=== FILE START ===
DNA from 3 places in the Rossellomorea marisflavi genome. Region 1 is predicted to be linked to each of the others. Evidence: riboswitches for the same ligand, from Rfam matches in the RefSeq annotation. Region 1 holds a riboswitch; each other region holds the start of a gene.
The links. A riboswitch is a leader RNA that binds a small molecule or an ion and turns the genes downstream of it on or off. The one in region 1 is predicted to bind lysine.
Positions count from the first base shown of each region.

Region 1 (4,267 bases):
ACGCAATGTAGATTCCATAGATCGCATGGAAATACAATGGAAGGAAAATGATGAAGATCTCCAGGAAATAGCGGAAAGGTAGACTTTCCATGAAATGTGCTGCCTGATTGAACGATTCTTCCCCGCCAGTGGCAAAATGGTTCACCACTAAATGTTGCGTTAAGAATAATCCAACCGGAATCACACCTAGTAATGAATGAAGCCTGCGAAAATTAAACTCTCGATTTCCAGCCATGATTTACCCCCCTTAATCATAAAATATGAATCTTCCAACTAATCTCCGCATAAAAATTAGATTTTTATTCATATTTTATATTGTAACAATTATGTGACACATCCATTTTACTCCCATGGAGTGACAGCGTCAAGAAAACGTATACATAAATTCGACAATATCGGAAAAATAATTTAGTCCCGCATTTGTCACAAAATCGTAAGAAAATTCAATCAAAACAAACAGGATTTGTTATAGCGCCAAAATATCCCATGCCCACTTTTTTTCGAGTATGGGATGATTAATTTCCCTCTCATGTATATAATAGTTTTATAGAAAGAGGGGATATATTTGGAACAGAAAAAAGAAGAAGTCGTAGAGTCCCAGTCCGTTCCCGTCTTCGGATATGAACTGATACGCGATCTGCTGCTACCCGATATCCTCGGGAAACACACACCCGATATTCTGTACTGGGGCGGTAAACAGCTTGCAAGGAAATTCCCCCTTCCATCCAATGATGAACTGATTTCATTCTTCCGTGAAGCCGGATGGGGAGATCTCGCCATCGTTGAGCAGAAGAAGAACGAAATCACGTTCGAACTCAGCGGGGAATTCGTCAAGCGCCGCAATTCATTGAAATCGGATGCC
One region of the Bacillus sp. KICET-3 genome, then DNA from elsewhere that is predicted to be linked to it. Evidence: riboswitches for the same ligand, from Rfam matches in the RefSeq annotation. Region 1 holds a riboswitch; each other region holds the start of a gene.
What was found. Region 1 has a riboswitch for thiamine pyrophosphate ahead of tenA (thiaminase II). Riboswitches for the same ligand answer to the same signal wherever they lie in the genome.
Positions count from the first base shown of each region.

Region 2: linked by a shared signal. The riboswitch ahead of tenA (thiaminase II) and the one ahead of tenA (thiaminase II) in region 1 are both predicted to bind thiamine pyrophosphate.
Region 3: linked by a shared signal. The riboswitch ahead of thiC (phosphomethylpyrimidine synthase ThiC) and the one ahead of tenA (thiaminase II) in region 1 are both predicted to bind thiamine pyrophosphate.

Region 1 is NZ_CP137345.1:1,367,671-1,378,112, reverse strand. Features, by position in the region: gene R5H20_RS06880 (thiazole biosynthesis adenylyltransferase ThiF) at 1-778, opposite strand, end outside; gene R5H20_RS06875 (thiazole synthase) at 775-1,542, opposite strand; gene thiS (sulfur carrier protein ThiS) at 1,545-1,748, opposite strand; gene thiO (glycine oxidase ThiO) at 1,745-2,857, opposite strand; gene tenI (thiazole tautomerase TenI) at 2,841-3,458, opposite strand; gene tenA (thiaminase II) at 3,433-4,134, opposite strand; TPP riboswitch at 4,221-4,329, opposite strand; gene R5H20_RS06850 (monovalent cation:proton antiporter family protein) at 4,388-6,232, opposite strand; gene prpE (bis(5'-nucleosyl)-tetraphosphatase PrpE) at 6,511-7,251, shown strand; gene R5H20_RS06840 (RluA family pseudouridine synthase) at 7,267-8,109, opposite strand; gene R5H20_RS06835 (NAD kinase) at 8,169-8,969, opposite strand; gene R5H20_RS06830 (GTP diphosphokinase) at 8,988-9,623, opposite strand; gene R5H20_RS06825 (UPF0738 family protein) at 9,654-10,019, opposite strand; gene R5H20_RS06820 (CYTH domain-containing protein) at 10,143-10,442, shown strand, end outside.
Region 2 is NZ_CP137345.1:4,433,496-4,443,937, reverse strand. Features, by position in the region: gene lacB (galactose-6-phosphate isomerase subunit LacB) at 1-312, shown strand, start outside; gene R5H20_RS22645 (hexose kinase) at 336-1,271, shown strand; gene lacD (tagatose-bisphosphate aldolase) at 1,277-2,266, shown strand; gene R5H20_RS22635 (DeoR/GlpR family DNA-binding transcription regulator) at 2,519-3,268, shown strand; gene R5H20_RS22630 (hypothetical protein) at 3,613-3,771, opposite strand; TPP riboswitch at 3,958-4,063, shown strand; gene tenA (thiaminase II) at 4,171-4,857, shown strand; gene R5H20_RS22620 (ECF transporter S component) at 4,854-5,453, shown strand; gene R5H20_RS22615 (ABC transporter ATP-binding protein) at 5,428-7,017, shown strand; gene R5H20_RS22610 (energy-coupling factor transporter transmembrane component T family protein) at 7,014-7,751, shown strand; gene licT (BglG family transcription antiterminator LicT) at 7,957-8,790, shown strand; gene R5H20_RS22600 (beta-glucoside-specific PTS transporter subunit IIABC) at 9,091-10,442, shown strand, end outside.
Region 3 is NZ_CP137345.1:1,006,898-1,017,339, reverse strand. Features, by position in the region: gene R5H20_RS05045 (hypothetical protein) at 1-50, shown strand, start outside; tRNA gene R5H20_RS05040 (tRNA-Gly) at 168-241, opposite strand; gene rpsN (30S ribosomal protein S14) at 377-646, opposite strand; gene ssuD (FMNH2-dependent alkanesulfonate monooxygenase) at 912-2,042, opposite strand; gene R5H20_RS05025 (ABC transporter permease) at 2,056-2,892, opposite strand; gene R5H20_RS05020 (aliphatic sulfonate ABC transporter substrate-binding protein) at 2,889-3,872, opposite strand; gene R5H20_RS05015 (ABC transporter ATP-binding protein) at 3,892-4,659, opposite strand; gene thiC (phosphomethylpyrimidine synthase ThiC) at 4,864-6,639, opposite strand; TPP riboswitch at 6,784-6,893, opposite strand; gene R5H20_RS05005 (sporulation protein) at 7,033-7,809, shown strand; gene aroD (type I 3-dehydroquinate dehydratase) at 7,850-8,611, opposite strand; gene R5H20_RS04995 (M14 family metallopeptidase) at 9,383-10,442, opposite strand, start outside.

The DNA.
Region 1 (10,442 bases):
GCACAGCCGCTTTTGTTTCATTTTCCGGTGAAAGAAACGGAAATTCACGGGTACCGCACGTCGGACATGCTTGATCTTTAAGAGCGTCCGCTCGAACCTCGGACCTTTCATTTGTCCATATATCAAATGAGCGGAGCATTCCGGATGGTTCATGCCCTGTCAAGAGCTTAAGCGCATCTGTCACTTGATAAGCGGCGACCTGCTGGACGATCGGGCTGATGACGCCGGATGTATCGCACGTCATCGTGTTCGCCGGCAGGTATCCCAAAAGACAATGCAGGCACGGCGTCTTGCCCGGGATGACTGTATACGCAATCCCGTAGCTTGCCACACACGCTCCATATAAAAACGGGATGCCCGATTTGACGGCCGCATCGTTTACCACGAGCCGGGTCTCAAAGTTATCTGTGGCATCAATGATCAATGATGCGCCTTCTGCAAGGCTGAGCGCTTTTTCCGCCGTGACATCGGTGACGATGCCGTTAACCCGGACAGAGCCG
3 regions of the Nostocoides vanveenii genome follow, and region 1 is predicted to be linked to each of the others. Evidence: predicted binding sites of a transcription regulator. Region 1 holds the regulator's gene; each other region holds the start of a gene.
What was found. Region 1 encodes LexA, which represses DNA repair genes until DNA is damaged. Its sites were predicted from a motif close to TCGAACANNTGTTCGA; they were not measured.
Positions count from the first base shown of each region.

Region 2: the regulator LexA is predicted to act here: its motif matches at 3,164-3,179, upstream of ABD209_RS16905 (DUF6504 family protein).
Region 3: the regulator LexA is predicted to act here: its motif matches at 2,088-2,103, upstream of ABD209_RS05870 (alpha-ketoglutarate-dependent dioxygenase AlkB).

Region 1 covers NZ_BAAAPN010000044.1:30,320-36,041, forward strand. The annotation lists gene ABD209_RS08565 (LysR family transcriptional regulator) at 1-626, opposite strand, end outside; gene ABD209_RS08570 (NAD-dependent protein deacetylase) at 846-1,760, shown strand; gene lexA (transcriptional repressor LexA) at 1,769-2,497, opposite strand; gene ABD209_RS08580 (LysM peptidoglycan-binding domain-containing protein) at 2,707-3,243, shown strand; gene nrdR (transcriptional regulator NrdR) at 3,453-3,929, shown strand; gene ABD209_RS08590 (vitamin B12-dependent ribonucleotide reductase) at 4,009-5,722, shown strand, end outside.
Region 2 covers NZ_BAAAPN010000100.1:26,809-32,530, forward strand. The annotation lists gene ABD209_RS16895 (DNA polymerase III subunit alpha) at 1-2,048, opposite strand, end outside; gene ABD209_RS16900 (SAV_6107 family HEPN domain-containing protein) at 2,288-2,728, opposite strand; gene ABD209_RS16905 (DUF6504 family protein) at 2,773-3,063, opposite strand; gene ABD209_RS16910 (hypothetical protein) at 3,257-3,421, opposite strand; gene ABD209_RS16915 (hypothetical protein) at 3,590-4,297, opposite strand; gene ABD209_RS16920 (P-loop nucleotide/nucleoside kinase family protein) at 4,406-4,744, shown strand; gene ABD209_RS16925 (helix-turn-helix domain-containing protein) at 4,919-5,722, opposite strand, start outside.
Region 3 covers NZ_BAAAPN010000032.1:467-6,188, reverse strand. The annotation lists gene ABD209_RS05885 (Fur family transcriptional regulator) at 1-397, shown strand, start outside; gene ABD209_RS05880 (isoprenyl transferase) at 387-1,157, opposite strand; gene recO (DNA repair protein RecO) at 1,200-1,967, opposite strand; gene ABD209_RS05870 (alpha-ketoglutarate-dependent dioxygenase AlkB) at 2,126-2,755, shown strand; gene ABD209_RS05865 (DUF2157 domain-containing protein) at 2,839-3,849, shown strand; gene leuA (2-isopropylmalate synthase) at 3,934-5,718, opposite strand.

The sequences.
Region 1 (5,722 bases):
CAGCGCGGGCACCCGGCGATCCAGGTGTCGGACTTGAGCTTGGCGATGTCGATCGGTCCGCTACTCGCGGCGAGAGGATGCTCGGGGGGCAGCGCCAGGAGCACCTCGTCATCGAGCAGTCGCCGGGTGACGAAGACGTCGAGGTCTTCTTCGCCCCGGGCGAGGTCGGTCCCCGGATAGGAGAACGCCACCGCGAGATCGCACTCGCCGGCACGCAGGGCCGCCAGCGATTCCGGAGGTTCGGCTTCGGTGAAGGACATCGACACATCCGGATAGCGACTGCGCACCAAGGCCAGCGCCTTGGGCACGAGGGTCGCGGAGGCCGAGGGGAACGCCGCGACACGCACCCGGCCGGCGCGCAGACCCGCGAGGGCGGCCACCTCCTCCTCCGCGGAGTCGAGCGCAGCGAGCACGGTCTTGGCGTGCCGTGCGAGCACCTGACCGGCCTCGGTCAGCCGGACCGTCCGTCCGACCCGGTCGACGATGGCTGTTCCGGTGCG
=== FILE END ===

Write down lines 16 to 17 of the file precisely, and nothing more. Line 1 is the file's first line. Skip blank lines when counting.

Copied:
GCACAGCCGCTTTTGTTTCATTTTCCGGTGAAAGAAACGGAAATTCACGGGTACCGCACGTCGGACATGCTTGATCTTTAAGAGCGTCCGCTCGAACCTCGGACCTTTCATTTGTCCATATATCAAATGAGCGGAGCATTCCGGATGGTTCATGCCCTGTCAAGAGCTTAAGCGCATCTGTCACTTGATAAGCGGCGACCTGCTGGACGATCGGGCTGATGACGCCGGATGTATCGCACGTCATCGTGTTCGCCGGCAGGTATCCCAAAAGACAATGCAGGCACGGCGTCTTGCCCGGGATGACTGTATACGCAATCCCGTAGCTTGCCACACACGCTCCATATAAAAACGGGATGCCCGATTTGACGGCCGCATCGTTTACCACGAGCCGGGTCTCAAAGTTATCTGTGGCATCAATGATCAATGATGCGCCTTCTGCAAGGCTGAGCGCTTTTTCCGCCGTGACATCGGTGACGATGCCGTTAACCCGGACAGAGCCG
3 regions of the Nostocoides vanveenii genome follow, and region 1 is predicted to be linked to each of the others. Evidence: predicted binding sites of a transcription regulator. Region 1 holds the regulator's gene; each other region holds the start of a gene.